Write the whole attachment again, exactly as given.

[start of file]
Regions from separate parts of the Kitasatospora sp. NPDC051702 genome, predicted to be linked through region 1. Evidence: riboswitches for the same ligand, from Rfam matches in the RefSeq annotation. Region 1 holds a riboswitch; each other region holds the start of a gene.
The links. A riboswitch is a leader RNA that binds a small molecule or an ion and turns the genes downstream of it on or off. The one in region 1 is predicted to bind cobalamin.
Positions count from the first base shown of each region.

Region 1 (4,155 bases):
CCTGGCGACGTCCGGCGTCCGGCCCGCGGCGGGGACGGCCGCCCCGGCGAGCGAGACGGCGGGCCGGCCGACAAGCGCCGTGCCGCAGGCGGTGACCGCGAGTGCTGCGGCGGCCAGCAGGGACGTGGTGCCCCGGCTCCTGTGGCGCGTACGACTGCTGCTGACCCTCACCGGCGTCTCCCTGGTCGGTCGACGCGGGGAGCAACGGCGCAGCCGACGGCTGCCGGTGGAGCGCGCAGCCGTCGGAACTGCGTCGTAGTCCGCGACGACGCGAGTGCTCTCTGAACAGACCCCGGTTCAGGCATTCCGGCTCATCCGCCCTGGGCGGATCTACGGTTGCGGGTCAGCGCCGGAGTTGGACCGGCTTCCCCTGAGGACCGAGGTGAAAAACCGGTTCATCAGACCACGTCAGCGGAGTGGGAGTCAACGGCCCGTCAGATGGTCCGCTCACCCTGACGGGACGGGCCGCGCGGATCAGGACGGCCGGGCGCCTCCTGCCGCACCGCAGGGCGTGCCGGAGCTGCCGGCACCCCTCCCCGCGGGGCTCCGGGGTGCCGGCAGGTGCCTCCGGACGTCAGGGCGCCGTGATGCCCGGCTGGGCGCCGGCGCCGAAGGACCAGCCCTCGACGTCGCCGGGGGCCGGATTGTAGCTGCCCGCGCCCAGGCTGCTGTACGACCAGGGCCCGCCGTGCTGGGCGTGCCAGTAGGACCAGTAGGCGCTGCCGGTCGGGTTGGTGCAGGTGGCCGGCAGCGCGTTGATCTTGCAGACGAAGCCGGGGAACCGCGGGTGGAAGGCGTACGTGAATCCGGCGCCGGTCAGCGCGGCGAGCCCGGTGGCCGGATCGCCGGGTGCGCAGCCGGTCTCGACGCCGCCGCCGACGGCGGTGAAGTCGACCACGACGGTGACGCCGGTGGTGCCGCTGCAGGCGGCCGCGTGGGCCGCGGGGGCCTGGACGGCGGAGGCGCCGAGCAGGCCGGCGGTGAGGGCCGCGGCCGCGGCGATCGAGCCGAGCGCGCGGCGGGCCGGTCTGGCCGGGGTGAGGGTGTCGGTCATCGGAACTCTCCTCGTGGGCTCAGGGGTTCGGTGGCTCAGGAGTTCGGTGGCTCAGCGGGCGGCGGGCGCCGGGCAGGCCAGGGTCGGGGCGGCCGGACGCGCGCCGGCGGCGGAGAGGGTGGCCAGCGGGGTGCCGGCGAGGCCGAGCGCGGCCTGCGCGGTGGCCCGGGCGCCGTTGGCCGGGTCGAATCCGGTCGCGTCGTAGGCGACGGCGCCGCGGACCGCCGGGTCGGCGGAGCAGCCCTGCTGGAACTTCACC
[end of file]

Regions from separate parts of the Kitasatospora sp. NPDC051702 genome, predicted to be linked through region 1. Evidence: riboswitches for the same ligand, from Rfam matches in the RefSeq annotation. Region 1 holds a riboswitch; each other region holds the start of a gene.
The links. A riboswitch is a leader RNA that binds a small molecule or an ion and turns the genes downstream of it on or off. The one in region 1 is predicted to bind cobalamin.
Positions count from the first base shown of each region.

Region 1 (4,155 bases):
CCTGGCGACGTCCGGCGTCCGGCCCGCGGCGGGGACGGCCGCCCCGGCGAGCGAGACGGCGGGCCGGCCGACAAGCGCCGTGCCGCAGGCGGTGACCGCGAGTGCTGCGGCGGCCAGCAGGGACGTGGTGCCCCGGCTCCTGTGGCGCGTACGACTGCTGCTGACCCTCACCGGCGTCTCCCTGGTCGGTCGACGCGGGGAGCAACGGCGCAGCCGACGGCTGCCGGTGGAGCGCGCAGCCGTCGGAACTGCGTCGTAGTCCGCGACGACGCGAGTGCTCTCTGAACAGACCCCGGTTCAGGCATTCCGGCTCATCCGCCCTGGGCGGATCTACGGTTGCGGGTCAGCGCCGGAGTTGGACCGGCTTCCCCTGAGGACCGAGGTGAAAAACCGGTTCATCAGACCACGTCAGCGGAGTGGGAGTCAACGGCCCGTCAGATGGTCCGCTCACCCTGACGGGACGGGCCGCGCGGATCAGGACGGCCGGGCGCCTCCTGCCGCACCGCAGGGCGTGCCGGAGCTGCCGGCACCCCTCCCCGCGGGGCTCCGGGGTGCCGGCAGGTGCCTCCGGACGTCAGGGCGCCGTGATGCCCGGCTGGGCGCCGGCGCCGAAGGACCAGCCCTCGACGTCGCCGGGGGCCGGATTGTAGCTGCCCGCGCCCAGGCTGCTGTACGACCAGGGCCCGCCGTGCTGGGCGTGCCAGTAGGACCAGTAGGCGCTGCCGGTCGGGTTGGTGCAGGTGGCCGGCAGCGCGTTGATCTTGCAGACGAAGCCGGGGAACCGCGGGTGGAAGGCGTACGTGAATCCGGCGCCGGTCAGCGCGGCGAGCCCGGTGGCCGGATCGCCGGGTGCGCAGCCGGTCTCGACGCCGCCGCCGACGGCGGTGAAGTCGACCACGACGGTGACGCCGGTGGTGCCGCTGCAGGCGGCCGCGTGGGCCGCGGGGGCCTGGACGGCGGAGGCGCCGAGCAGGCCGGCGGTGAGGGCCGCGGCCGCGGCGATCGAGCCGAGCGCGCGGCGGGCCGGTCTGGCCGGGGTGAGGGTGTCGGTCATCGGAACTCTCCTCGTGGGCTCAGGGGTTCGGTGGCTCAGGAGTTCGGTGGCTCAGCGGGCGGCGGGCGCCGGGCAGGCCAGGGTCGGGGCGGCCGGACGCGCGCCGGCGGCGGAGAGGGTGGCCAGCGGGGTGCCGGCGAGGCCGAGCGCGGCCTGCGCGGTGGCCCGGGCGCCGTTGGCCGGGTCGAATCCGGTCGCGTCGTAGGCGACGGCGCCGCGGACCGCCGGGTCGGCGGAGCAGCCCTGCTGGAACTTCACC